Intended for healthcare professionals


NHS will soon have to specify what care is and what isn’t freely available, GPs say

BMJ 2012; 344 doi: (Published 27 February 2012) Cite this as: BMJ 2012;344:e1493
  1. Nigel Hawkes
  1. 1London

The NHS needs to think carefully about what will and what won’t be funded as budgets contract, the Nuffield Trust concludes in a new report. It rules out producing a national list of treatments and procedures as too challenging a task and one that, even if successful, would inhibit local autonomy and be vulnerable to political lobbying.

But if a national list of NHS treatments is ruled out, how can an undefined offering be managed? Most (85%) of the GPs in England who responded to a survey carried out for the Nuffield Trust to coincide with the report agreed that the financial challenge will eventually force the NHS to set out more clearly what care is, or is not, freely available. Only half believe that the NHS will be able to achieve enough efficiency savings in the next five years to avoid having to cut back on services. A representative sample of 821 GPs in England was surveyed.

The Nuffield Trust’s answer to the problem relies heavily on evidence, financial incentives, and “nudging.” It calls for a set of principles to be established and enshrined in the NHS Constitution that would underpin decisions about resources and services. The NHS Commissioning Board and the National Institute for Health and Clinical Excellence (NICE) should together establish a set of care standards and also a list of treatments on which money should not be spent. These standards should then be reflected in the NHS tariff, ensuring that hospitals and other providers would be paid in a way that upholds an NHS services package that is affordable, clinically effective, and cost effective.

Any services funded outside this set would have to be reported publicly, and clinical commissioning groups would be obliged to make their decision making transparent—two steps that would “nudge” commissioners and providers towards what would become a de facto NHS package. Patients should also be nudged through information to make the “right” decisions.

The report’s careful tiptoe through the problems of NHS rationing was done in advance of a debate on the subject held at the Royal College of Surgeons on 23 February. Although participants were not told of the report’s conclusions, the debate reflected exactly the same struggle between the desire for greater certainty and the realities of political life.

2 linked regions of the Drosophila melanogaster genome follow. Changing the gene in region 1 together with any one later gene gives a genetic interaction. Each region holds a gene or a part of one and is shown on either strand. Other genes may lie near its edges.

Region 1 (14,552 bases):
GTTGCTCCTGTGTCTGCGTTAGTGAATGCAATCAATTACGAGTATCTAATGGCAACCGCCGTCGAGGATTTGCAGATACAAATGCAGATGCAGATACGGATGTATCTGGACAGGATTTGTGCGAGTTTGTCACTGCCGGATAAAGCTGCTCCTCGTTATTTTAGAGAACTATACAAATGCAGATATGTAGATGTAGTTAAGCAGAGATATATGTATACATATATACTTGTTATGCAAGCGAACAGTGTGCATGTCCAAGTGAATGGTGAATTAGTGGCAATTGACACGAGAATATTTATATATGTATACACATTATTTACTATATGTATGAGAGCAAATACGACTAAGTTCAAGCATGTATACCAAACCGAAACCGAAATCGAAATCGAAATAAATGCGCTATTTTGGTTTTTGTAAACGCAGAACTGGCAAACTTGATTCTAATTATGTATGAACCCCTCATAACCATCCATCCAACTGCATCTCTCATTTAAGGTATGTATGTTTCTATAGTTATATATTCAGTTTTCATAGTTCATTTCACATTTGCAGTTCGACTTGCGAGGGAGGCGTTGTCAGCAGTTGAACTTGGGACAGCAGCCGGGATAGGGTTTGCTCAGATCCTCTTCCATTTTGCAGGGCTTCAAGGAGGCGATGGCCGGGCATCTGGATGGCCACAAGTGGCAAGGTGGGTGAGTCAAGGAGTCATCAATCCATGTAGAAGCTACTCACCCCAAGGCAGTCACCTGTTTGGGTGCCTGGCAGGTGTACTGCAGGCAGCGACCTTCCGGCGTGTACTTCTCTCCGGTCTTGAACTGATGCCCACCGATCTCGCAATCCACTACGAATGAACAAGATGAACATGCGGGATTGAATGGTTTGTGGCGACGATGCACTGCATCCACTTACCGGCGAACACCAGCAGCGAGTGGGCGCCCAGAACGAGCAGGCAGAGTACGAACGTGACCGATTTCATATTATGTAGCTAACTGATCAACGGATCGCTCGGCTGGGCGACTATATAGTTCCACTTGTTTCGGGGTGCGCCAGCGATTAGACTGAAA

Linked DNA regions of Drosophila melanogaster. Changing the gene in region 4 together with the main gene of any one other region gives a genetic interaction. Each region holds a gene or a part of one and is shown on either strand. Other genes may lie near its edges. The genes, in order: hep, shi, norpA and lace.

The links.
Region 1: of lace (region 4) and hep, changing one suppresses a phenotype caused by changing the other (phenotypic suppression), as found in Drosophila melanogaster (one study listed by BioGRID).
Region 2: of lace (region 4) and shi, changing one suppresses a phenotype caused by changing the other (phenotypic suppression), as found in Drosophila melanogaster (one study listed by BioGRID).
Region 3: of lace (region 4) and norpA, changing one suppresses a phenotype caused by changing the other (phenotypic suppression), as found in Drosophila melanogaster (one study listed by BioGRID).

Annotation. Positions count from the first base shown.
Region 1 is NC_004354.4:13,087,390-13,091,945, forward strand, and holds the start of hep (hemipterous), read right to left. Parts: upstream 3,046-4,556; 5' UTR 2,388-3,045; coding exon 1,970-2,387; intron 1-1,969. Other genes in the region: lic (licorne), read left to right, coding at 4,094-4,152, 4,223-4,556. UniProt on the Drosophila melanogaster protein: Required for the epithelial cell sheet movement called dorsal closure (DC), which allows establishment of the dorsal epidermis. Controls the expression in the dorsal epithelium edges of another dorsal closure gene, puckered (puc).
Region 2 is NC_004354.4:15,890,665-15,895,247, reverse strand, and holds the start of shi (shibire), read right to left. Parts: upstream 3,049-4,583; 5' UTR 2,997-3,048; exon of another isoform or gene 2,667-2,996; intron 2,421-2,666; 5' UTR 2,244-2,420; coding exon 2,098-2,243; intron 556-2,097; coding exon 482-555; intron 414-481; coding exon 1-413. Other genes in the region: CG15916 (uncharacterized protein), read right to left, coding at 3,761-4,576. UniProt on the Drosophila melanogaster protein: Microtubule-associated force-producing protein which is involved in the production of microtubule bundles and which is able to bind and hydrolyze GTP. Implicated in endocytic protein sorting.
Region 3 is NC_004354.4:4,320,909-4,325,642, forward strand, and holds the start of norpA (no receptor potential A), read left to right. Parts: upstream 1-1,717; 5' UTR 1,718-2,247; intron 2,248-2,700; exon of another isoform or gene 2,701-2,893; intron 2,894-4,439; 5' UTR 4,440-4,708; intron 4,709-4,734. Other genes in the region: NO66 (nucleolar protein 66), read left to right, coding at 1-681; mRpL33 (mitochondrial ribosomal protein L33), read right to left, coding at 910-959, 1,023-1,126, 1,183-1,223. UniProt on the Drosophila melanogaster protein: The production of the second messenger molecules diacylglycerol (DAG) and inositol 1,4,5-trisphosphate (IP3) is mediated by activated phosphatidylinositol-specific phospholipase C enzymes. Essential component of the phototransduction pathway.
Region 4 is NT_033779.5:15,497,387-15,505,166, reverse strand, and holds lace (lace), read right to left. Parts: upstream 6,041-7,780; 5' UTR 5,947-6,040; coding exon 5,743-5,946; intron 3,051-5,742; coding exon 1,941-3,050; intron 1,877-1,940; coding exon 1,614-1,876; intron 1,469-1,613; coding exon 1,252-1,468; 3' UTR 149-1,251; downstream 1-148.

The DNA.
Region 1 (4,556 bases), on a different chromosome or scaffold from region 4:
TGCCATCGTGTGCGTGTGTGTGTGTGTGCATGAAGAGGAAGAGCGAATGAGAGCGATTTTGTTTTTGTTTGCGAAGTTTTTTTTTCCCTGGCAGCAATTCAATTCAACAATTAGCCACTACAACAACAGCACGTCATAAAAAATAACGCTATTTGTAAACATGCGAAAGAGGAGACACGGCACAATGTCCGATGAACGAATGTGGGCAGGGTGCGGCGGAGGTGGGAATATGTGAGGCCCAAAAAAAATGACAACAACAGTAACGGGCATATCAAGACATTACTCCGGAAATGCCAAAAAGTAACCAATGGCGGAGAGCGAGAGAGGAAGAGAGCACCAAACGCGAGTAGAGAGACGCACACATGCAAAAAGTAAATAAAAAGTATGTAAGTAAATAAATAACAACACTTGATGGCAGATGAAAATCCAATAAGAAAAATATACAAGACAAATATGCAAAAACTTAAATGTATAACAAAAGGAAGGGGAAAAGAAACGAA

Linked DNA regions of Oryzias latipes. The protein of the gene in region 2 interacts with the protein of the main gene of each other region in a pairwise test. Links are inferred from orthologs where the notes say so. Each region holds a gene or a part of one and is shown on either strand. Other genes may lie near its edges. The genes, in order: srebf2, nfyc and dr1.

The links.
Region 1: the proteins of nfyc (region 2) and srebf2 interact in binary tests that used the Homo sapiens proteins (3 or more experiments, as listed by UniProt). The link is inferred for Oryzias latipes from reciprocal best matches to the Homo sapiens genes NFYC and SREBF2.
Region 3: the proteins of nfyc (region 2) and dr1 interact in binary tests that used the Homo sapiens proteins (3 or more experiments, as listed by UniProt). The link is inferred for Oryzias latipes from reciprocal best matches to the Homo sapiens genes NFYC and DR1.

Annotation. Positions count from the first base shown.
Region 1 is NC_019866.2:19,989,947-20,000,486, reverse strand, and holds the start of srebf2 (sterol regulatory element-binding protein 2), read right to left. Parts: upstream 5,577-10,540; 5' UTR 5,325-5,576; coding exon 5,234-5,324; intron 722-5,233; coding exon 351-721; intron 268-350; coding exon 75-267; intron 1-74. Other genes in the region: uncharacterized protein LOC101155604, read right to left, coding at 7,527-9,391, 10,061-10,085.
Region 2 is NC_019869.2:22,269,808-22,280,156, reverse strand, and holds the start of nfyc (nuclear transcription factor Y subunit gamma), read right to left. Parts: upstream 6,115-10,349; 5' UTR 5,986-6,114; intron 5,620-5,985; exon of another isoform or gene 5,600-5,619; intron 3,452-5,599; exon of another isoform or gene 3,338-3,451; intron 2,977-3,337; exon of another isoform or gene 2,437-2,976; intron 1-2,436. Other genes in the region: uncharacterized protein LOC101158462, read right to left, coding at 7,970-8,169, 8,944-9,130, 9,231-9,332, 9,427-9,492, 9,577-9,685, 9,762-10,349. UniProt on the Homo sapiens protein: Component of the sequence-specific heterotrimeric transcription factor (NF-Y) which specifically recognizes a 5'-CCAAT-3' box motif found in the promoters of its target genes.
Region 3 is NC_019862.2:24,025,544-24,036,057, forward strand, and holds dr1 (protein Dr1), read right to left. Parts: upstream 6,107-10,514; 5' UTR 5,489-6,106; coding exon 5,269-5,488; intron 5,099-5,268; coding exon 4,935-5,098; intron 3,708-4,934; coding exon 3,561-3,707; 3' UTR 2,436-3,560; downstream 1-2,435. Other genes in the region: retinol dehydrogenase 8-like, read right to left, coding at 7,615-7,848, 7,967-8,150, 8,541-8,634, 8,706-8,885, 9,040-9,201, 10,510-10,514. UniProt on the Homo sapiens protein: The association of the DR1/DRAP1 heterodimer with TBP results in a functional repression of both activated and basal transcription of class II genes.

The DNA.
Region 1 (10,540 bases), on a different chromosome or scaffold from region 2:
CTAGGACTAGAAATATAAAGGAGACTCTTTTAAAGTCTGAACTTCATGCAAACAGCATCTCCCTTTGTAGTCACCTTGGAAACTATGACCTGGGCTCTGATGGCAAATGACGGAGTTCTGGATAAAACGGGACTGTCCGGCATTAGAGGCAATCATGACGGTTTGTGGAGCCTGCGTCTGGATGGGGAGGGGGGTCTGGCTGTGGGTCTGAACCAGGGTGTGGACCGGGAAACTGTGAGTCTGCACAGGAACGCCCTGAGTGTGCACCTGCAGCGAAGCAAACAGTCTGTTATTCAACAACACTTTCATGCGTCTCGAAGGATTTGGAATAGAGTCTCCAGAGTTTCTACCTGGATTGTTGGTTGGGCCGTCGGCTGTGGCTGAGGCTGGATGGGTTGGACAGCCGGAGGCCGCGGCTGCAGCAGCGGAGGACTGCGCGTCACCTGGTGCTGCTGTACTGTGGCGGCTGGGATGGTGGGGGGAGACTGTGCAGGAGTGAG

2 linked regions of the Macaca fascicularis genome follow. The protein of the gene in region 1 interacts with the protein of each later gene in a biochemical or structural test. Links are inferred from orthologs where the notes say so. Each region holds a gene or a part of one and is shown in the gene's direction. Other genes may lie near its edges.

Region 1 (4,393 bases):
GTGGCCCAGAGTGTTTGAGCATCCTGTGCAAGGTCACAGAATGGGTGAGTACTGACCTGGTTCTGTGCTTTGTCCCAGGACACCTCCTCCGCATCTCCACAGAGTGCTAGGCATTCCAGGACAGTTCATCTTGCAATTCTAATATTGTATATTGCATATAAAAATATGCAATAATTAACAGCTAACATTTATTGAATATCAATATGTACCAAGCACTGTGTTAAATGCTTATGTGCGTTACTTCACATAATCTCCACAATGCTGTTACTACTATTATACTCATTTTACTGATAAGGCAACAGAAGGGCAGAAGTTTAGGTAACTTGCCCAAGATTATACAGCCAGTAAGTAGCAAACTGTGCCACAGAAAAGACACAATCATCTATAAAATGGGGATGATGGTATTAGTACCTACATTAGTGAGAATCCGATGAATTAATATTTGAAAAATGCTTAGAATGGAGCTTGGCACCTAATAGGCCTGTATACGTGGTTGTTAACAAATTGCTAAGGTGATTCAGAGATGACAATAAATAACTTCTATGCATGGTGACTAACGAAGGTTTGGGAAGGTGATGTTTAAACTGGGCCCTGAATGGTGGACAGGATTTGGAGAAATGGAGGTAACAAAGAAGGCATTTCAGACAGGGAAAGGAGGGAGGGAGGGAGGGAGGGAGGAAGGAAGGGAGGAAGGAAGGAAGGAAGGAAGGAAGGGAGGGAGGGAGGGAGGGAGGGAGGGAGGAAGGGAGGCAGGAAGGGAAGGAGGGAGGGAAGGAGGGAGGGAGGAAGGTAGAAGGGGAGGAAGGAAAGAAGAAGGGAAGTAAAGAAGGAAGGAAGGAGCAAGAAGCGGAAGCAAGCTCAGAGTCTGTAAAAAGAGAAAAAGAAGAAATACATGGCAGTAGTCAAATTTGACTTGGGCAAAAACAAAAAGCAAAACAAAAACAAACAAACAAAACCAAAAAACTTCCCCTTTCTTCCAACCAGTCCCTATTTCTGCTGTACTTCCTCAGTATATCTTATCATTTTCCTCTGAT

Julian Le Grand, professor of social policy at the London School of Economics, said that there were four ways of deciding what not to fund: “The first two are bad, and the other two are bad.”

The first was to cut out trivial treatments, but this was difficult. As a non-executive member of the board of what is now North Bristol NHS Trust he had to help decide whether to eliminate breast reduction surgery. He would have said that this was a trivial operation until the board was shown slides of the degree of deformity and heard stories of the jeers and abuse that women (and men) endured. “So it wasn’t trivial. What is trivial to an outsider may be a hole in the quality of life to others.”

The second approach was to exclude patients who had brought their afflictions upon themselves: would be suicides, for example, who had destroyed their livers with a paracetamol overdose. “But there you get into difficult questions. Should you include cyclists, skiers, those who abuse drink?”

The third approach, to compare the relative effectiveness of treatments as a rationing tool, was harder to argue against, but effectiveness is not always easy to define. The fourth, cost effectiveness, was better, and NICE was already there to help. Treatments could be rationed simply by dropping NICE’s value for money threshold from £30 000 (€35 000; $48 000) per quality adjusted life year (QALY) to £20 000.

“So maybe that’s what we should be doing,” he said. “But it would cause huge political difficulties. I think we just basically have to muddle through.”

Others agreed that giving a stronger mandate to NICE made sense but also emphasised the need to carry the public along. Clare Gerada, chairwoman of the Royal College of General Practitioners, said that only politicians could ration. “Doctors can help, but politicians make the big decisions,” she said. The Guardian columnist Polly Toynbee said that explicit rationing would require an enormous amount of public consultation and would then only nibble round the edges. Whenever a hard case emerged there would be problems. She believed, however, that more power to NICE would be a start.

Judith Smith, head of policy at the Nuffield Trust, warned that constrained budgets and greater local decision making could lead to more variation of care. “The current system for deciding what is in and out of the NHS ‘offer’ is far from ideal,” she said.

“That’s why,” she added, “the NHS Commissioning Board should work closely with clinical commissioning groups to ensure they are not deviating from national guidelines about what to fund and what not to fund, unless there are good reasons for doing so, and that any decisions made locally are subject to proper public scrutiny.”


Cite this as: BMJ 2012;344:e1493


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